A few days ago I had a fun interview with Miguel Barbosa. Miguel just posted the interview on his blog.
Here is one sample question and answer:
Miguel: You touched on my next question which relates to your chapter on meaning. Tell us about your findings on the importance of meaning in the workplace. What’s your advice for people trying to attach meaning to their jobs?
Dan: I think it’s very hard to have meaning if you are working for someone and don’t have much autonomy. But the upside is that with a little work we can create work environments that provide people with autonomy and are more likely to lead to feelings of meaningful work. Let me tell you a story that happened to me three weeks ago.
Three weeks ago I was in Seattle where an ex-student of mine who works for a big software company. She contacted me six weeks prior and I agreed to meet with her team. Something happened at that company in the weeks before I gave the talk. The background being that my student and a small team of people had discovered an idea which they thought was the best innovation in the “computer world.” They worked very hard on this idea for two years and the CEO of the company looked at it and said I’m canceling the project.
So here I was sitting with a group of highly creative people, who were completely deflated- In my life I’ve never seen anyone (in the high-tech industry) with a lower level of motivation. So I asked them, “How many of you show up to work on time since the project has been shut down?” Nobody raised their hand. I asked them, “How many of you go home early?” Everyone raised their hand. Lastly, I asked them, “How many of you feel that you should have taken the opportunity to fudge on your expense reports?” In this case, no one answered the question — rather everyone sat laughing to themselves—in a way that makes me think that they would have fudged their expense reports. So here you have a case of people who worked incredibly hard on a project and basically got rejected. Which leads me to ask how could the CEO have behaved differently if he was also trying to create a more positive feelings for the team members. So I posed this question to the team and they came up with different answers:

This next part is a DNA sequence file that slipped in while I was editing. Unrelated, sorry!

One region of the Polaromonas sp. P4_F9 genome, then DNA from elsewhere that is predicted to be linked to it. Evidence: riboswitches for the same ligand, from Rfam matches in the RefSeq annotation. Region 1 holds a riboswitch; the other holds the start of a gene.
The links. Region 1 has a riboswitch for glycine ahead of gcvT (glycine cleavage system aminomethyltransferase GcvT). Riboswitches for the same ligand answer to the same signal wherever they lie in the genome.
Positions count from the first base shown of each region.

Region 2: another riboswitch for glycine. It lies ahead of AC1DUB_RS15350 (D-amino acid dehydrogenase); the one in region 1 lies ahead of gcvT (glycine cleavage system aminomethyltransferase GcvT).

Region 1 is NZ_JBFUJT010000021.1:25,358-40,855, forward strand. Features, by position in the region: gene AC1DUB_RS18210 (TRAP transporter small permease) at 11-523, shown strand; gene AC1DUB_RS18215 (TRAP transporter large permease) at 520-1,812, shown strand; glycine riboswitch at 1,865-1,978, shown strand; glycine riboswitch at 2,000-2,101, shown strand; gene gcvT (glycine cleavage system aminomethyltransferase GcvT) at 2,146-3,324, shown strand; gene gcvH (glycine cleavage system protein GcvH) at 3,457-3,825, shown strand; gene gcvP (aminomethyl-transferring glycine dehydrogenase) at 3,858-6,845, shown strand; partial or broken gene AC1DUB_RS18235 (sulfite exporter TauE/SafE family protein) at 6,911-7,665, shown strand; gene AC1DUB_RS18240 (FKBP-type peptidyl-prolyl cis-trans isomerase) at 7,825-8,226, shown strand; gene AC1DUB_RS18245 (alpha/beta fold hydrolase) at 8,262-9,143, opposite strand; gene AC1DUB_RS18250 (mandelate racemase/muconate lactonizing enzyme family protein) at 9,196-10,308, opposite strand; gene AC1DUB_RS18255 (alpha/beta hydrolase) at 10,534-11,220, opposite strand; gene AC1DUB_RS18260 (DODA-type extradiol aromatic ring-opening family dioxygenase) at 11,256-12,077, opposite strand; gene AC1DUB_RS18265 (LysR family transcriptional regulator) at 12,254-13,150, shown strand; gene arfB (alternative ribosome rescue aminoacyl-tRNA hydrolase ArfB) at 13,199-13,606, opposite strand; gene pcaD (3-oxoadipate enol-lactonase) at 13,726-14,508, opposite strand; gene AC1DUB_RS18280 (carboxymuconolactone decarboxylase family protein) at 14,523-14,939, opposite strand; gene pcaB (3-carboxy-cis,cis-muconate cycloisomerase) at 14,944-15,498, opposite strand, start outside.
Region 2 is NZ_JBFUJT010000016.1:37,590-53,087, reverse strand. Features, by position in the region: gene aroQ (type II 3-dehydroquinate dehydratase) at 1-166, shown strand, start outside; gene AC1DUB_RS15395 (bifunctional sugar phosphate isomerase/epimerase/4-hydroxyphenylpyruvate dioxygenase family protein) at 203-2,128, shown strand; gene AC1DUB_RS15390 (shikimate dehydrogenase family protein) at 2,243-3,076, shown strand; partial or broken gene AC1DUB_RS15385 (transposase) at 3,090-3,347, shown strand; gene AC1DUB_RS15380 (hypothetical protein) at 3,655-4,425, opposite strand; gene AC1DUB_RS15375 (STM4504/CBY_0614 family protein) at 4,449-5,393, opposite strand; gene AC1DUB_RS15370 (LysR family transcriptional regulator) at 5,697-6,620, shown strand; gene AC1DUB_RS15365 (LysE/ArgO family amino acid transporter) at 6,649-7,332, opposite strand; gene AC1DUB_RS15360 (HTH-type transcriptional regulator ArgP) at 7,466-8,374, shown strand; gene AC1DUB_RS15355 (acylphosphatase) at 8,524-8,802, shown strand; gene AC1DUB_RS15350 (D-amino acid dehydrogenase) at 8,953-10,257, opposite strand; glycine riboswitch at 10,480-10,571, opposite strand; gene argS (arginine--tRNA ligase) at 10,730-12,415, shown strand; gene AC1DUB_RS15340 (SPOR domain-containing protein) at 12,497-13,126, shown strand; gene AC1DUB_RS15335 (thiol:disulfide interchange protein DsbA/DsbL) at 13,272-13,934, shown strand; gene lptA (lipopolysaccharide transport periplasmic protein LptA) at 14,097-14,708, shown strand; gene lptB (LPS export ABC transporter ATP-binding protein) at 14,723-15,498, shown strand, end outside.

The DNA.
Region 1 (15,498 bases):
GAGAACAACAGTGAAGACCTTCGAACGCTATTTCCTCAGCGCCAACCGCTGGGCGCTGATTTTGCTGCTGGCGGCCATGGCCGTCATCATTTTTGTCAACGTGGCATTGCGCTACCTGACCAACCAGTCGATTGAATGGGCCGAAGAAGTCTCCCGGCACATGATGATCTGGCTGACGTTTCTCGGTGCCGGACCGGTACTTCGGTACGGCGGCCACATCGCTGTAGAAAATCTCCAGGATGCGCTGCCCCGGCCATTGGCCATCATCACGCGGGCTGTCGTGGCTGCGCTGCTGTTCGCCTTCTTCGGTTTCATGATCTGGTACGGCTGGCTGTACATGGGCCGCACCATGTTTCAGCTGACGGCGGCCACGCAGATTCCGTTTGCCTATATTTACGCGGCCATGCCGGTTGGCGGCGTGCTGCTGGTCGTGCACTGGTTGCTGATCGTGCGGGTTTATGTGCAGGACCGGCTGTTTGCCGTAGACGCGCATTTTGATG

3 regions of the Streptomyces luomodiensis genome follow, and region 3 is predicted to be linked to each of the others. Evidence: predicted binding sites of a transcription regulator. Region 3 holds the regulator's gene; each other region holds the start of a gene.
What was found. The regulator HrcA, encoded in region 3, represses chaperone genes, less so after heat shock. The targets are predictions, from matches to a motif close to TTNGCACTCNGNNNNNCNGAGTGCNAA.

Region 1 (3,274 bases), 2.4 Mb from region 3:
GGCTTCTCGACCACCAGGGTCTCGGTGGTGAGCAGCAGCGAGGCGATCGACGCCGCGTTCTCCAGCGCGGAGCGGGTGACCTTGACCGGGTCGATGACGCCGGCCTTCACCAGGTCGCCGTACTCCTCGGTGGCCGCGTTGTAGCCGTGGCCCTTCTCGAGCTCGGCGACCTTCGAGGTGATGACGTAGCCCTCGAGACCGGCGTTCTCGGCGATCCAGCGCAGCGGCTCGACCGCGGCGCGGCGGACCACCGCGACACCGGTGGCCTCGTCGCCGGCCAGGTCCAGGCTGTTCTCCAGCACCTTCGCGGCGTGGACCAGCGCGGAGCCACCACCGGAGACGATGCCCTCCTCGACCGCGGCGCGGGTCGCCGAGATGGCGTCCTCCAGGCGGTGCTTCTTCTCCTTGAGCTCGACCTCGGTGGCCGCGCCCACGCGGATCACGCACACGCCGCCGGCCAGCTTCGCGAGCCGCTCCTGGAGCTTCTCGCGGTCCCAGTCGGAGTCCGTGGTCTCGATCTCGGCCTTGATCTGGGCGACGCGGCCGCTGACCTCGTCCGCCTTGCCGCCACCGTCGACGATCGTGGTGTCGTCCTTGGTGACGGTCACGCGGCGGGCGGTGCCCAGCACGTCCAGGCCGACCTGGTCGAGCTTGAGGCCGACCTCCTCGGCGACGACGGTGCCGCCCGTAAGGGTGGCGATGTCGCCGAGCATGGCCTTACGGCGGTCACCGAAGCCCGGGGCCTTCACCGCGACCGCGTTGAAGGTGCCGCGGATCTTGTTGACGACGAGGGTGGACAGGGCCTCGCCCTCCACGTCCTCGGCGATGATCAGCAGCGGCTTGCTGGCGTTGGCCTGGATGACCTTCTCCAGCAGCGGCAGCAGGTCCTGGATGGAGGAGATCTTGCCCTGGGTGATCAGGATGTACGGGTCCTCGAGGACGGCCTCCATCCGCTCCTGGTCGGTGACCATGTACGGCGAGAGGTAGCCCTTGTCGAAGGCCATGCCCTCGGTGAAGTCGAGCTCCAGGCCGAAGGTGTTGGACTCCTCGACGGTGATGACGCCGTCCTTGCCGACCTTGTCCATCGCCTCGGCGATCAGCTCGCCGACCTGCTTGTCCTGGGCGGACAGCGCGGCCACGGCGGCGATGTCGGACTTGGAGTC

1. They said senior management could have allowed the team to present the project to the entire company.
2. Management could have gone a step further and allowed the team to build a prototype.
3. Management could have taken the time to understand the technology and see the possibilities of applying it to other areas of the firm or product development.
4. They could have asked the team to write about the process of developing the idea.
So there are many approaches senior management could have taken to boost the morale of the research team. But the key is that most ideas for boosting morale require a significant amount of time. If you think of people as rats working in a maze that then there is no reason to help their motivations or explain why you said “No!”. But if you think of people as driven by internal motivation then you want to worry about internal motivation then you might want to spend some time and effort increasing internal motivation. That is something the executive did not do, and I suspect that because of this the research team will eventually dissolve.